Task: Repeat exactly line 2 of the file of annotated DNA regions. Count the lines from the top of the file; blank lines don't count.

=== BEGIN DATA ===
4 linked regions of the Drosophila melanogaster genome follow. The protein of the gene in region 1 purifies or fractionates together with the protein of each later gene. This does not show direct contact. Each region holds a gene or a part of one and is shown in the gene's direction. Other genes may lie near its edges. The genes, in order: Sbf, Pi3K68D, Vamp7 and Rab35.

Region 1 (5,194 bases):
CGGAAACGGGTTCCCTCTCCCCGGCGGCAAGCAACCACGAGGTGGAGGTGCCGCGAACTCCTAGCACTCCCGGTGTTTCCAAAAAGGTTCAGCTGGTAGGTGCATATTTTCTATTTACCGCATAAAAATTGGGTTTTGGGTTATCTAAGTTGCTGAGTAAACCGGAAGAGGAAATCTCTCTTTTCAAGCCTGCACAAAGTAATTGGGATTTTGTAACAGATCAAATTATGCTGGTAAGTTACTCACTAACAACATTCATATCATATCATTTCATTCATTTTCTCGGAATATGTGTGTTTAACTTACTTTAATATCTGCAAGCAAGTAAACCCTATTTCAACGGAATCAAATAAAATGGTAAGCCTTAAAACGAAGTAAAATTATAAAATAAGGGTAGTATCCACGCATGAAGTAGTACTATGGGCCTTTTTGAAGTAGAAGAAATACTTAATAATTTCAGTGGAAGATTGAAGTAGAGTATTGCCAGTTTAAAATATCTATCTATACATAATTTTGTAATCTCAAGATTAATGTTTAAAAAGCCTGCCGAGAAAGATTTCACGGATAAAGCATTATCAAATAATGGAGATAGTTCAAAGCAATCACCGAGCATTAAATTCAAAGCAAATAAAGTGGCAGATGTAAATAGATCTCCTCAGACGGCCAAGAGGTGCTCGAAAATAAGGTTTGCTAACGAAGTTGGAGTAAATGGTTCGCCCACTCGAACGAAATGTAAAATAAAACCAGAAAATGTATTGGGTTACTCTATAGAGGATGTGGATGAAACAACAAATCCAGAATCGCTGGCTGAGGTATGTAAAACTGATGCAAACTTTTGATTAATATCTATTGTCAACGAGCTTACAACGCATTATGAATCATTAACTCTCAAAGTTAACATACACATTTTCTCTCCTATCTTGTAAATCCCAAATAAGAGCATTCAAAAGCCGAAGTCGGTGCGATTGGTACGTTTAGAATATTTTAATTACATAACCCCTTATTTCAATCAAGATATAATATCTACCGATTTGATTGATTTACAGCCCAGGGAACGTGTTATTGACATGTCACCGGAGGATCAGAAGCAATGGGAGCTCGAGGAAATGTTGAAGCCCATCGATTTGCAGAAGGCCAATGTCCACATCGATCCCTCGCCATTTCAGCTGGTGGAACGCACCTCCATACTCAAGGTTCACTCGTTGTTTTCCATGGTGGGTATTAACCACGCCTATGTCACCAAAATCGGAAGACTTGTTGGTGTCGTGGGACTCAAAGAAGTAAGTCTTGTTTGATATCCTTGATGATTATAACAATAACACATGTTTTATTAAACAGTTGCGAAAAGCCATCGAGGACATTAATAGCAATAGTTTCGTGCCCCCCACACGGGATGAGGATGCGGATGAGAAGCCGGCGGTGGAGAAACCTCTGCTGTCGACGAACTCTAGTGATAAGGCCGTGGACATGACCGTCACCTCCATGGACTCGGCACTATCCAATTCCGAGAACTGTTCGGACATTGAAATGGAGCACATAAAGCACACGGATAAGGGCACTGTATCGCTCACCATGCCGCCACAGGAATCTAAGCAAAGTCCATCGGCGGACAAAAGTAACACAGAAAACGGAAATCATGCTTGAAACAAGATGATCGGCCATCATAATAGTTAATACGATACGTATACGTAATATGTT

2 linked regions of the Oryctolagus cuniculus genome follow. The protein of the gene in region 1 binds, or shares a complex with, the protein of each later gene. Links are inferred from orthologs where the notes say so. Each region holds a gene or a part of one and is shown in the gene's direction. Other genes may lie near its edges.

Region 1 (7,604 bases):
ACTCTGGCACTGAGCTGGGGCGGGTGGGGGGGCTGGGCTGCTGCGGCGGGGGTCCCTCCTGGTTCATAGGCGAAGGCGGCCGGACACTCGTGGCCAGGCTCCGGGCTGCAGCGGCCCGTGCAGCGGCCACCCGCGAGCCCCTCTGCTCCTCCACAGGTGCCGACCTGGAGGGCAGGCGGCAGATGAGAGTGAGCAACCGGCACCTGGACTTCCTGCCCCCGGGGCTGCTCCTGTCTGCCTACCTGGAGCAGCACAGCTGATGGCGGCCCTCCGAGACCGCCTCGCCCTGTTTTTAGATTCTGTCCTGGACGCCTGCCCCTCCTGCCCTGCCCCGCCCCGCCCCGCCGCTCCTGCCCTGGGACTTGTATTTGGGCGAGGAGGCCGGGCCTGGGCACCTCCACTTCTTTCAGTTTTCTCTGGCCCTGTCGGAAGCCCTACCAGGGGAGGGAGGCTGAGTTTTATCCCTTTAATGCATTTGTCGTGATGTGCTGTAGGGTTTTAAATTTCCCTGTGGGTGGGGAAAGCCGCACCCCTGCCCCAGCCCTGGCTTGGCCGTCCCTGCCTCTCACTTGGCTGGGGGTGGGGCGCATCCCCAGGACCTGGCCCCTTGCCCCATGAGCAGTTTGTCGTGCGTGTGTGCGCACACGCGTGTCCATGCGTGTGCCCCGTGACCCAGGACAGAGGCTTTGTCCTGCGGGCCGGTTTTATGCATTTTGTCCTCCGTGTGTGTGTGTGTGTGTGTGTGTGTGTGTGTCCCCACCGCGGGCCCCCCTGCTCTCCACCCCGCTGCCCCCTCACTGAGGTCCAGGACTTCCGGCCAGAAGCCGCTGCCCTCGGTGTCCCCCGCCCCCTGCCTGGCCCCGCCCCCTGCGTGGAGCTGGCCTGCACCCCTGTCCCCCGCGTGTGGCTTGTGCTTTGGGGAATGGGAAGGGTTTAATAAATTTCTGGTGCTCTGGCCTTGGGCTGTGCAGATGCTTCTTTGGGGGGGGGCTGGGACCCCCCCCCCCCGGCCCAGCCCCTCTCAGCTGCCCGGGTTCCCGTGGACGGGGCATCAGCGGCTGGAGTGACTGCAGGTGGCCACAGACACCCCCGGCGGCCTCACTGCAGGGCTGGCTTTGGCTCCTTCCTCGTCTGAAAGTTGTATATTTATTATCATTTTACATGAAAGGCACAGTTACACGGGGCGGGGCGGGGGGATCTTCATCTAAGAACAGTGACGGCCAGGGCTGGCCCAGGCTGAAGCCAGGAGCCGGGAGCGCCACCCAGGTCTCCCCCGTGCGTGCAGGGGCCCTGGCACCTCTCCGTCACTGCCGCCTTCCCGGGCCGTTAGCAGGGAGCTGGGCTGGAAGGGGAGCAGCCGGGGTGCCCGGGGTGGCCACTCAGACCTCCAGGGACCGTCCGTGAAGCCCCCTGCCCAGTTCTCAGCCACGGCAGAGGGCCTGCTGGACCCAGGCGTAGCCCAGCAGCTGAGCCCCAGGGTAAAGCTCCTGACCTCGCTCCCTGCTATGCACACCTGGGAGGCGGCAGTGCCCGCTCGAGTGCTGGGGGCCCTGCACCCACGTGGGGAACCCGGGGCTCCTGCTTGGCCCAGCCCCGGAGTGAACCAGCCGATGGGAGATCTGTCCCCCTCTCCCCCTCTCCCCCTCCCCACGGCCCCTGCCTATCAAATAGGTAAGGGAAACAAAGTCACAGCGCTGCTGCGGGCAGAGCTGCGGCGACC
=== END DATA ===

Region 1 (5,194 bases):